Mary Cassatt was born in Pittsburgh in the United States into an upper-middle-class family. Her father was a stockbroker and her mother came from an established banking family. Her family’s wealth meant she had a privileged upbringing: as a child, she spent five years touring European capitals, from Rome to Madrid. She was well-educated, well-travelled and spoke three languages.
She went to and from Paris several times, and was deeply drawn to the artistic scene she found there. She eventually settled in Paris in 1874 when she was thirty. She became friends with Edgar Degas, and under his influence began to exhibit with the Impressionists after several of her paintings were rejected by the Salon, the most sought-after exhibition in Paris.
It was in the second half of the 1870s that Cassatt began to move towards a style that she could call her own. Not only did she begin placing her figures in a context — such as a theatre box, a garden or a bedroom — but her eye seemed to have moved away from formal portraiture and towards a more realistic, contemporary style of depiction.
Painting background as well as foreground detail meant that many interesting things began to happen in her paintings. Learning from other Impressionist painters, her work took on a sense of the “here and now” — not merely a portrait in an abstract setting but a play of textures and lighting effects that could add heightened levels of energy to the work.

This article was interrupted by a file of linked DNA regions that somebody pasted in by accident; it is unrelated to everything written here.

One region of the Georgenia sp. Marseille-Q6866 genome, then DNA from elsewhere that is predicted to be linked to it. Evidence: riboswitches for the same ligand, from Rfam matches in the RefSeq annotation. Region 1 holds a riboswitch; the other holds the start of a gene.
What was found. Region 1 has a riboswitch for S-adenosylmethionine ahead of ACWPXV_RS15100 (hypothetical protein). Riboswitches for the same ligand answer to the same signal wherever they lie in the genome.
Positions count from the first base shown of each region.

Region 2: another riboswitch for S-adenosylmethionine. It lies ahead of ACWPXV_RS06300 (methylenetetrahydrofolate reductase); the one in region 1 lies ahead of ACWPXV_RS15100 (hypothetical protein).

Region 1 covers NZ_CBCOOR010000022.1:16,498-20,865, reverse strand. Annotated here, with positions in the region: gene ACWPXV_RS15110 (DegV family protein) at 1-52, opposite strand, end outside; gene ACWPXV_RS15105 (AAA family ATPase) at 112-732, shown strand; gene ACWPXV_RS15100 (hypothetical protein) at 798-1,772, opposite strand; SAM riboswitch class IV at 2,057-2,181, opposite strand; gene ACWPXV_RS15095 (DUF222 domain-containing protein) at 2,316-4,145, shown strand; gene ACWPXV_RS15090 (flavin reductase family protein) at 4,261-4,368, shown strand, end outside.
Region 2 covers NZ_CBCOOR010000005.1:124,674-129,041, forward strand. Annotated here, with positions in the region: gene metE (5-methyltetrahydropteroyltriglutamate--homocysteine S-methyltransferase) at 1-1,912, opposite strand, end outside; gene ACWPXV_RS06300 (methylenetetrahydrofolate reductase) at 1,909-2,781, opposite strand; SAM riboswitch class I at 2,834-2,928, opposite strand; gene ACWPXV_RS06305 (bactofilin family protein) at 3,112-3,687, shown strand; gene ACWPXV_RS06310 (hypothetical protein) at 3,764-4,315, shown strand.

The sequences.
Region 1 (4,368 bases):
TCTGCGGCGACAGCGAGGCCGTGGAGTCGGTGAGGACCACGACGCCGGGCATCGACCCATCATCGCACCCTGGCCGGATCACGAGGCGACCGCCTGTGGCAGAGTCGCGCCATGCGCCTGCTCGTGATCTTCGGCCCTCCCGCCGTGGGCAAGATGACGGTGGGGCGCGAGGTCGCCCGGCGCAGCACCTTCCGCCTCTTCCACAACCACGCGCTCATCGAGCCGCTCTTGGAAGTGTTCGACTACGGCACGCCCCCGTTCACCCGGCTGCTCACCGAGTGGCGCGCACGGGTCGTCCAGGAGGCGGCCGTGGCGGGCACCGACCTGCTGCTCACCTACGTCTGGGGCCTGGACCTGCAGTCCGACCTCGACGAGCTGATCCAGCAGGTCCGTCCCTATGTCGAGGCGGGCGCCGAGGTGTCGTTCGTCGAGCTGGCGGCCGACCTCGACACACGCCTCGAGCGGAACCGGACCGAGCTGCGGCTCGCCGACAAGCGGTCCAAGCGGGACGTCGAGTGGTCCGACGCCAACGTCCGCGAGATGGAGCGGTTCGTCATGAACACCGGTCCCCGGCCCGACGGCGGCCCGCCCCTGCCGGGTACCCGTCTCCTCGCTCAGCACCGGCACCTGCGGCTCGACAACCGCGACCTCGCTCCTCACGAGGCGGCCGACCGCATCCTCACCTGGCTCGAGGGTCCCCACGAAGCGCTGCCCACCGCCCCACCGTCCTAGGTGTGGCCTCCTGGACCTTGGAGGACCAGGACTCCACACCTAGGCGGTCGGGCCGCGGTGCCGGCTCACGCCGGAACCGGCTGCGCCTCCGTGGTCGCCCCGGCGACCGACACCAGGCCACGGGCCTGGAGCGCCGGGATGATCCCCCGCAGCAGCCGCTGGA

Cassatt soon found her great strength as a painter, which was the ability to paint people so that they felt within touching distance of the viewer. Exemplified in The Child’s Bath, figures in her paintings are nearly always close-at-hand: we can almost hear the whispered conversation between the adult and child, and the trickle of the water as the mother’s hand moves through the basin.
With foreground and background elements working together, Cassatt was also able to explore the dialogue between colours and patterns, and how overlapping forms could create complex visual vibrations. Like many artists of her generations, Cassatt was drawn to Japanese woodblock prints, for their vivid contrasts and asymmetrical compositions.
All of these qualities are found in The Child’s Bath. The very real character of the two figures is made all the more palpable by the lack of formality in the work. None of it is forced. We look upon them as if peering through a half-opened door. At the same time, the two figures don’t show any awareness of being painted. They are completely absorbed by the occupation of washing the child’s feet and share that absorption between them.
Paintings like this, and others like them from Cassatt’s career, make the best of the spontaneous, fleeting mode of Impressionism. Cassatt remains an appealing artist in the present day, for she represents someone who not only negotiated her way as an independent woman in late 19th century Paris, she also communicates an uncompromising steadfastness to paint the subjects that mattered to her most.
My name is Christopher P Jones and I’m an art historian, novelist and the author of How to Read Paintings. (Click link for Kindle, Apple, Kobo, and other e-reader devices).